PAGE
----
Technology also enables developers and owners to gather data from buildings and spaces and use it to better respond to end user needs. We are only starting to scratch the surface in this arena and must continue to explore how data can be applied to help personalize services and enhance user experiences.
For instance, imagine walking into a building that houses a hotel, multi-unit apartments, bookable work spaces, retail, and space for social events. A user could easily connect to social events happening in common spaces, book a workspace for a day, and make a dinner reservation through a voice activated digital concierge. Taking a cue from co-working environments, start-up businesses could partner with the building to participate in the activities by booking the space for a set of events rather than coordinating through traditional lease arrangements, as would have been done in the past.
Setting the Stage for Success
While the rise of the sharing economy has allowed for the co-mingling of different functions to happen within a single space, success will ultimately revolve around the ability to create immersive experiences that draw people to underpin the financial goals of each invested party. If we can design and deliver environments that support these goals, the demand for more responsive and fluid buildings and support systems will continue to increase.
So, as we expand a building’s potential uses, purposes, and goals, how can we continue to keep capital investments reasonable? One prospect is to integrate service as a value add. Curating touchpoints and human interface with elements such as “personalized” service or integrated resources (through technology) will enhance the journey and create an additional asset for the developer. It also keeps users, tenants and participants engaged and entices them to stay connected with a building and its brand.
If this approach is to gain traction, new partnerships and structural arrangements will likely be required. To meet revenue demands, newly created partnerships will target increased returns by leveraging shorter term leases against the increased cost of those leases and by maximizing the use and diversity of an asset across deliberately narrow time periods.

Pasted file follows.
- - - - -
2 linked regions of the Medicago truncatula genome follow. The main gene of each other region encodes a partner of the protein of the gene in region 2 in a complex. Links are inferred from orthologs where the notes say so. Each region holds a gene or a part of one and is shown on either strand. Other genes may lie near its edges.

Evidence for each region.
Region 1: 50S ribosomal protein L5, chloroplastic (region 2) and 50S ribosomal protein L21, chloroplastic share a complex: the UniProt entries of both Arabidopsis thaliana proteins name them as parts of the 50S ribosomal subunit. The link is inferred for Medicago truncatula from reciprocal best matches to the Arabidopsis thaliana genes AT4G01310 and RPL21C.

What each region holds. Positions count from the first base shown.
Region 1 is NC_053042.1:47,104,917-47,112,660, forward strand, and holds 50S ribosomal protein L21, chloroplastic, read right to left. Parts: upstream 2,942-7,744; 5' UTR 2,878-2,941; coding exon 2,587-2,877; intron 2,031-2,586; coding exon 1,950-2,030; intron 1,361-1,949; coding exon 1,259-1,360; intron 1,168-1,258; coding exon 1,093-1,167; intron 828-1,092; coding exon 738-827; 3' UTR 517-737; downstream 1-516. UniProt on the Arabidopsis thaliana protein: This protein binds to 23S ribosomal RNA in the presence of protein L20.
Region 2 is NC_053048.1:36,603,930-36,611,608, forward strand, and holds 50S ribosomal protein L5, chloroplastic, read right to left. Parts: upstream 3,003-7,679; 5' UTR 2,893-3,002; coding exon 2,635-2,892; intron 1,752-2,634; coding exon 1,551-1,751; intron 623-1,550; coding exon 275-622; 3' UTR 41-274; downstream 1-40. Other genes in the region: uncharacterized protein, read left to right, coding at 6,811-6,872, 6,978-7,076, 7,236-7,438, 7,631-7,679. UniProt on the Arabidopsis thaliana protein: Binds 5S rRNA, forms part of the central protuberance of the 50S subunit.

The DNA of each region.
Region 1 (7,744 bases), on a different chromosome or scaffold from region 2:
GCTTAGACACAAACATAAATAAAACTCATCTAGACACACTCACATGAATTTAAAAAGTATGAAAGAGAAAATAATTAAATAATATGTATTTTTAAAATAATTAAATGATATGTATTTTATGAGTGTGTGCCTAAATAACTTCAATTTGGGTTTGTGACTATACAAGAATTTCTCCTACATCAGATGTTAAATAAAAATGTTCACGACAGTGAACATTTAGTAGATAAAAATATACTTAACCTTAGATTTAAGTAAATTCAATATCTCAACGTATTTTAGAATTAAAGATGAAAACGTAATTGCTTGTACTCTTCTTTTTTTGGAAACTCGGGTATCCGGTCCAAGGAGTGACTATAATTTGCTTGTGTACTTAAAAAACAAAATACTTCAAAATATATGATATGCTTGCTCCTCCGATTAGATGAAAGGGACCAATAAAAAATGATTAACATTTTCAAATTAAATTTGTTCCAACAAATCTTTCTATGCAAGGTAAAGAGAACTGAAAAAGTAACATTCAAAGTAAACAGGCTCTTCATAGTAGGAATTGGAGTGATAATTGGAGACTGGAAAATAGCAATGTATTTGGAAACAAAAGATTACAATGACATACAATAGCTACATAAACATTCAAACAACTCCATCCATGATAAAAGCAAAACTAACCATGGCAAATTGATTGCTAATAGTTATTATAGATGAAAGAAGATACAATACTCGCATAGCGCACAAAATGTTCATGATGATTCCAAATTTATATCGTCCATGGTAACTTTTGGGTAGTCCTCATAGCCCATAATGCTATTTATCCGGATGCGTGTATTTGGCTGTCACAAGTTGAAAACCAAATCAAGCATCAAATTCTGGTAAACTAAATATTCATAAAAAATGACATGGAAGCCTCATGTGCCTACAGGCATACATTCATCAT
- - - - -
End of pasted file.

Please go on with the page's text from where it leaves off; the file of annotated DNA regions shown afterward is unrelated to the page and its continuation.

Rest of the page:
Other strategies will include looking at economies that can be derived by multiple facilities or entities coming together to share parking facilities, sanitary systems, cooling loads, green roofs, or a range of other amenities that can disperse costs across a network of assets, as opposed to a single building development. These proposals—and others that have yet to be conceived—reveal that the sharing economy can be taken to a physical level to provide buildings scalability and affordability for both the provider and users, today and in the future.
The Possibilities Are Endless
By the year 2050, or perhaps sooner, buildings will have evolved beyond physical spaces. Imagine the what-if’s… Kitchen-free apartments, where residents have access to a community kitchen that is shared and outfitted with restaurant grade equipment, reservable spaces, and an on-call chef. Drop box destinations inserted into building bases where users can pick up Uber Eats or Amazon deliveries. Rooftop community gardens linked to farmer’s markets and the community at large. Curated community events that transform conference rooms to accommodate “game day” parties or events that reach far beyond the tenants of a single building. Office spaces or “guest suites” that adapt the Airbnb business model to grow beyond WeWork’s current space sharing platform.
While some may seem far-fetched, these ideas for what and how a building may function in the future reach beyond the definition of physical space and begin to create authentic and holistic experiences that allow stories to come to life. Perhaps a better question to ask is, “How can a building allow an individual or a community to create its own unique stories?” The more we consider the possibilities of how the stories can be stitched together, the better informed we will be to position ourselves to create those spaces.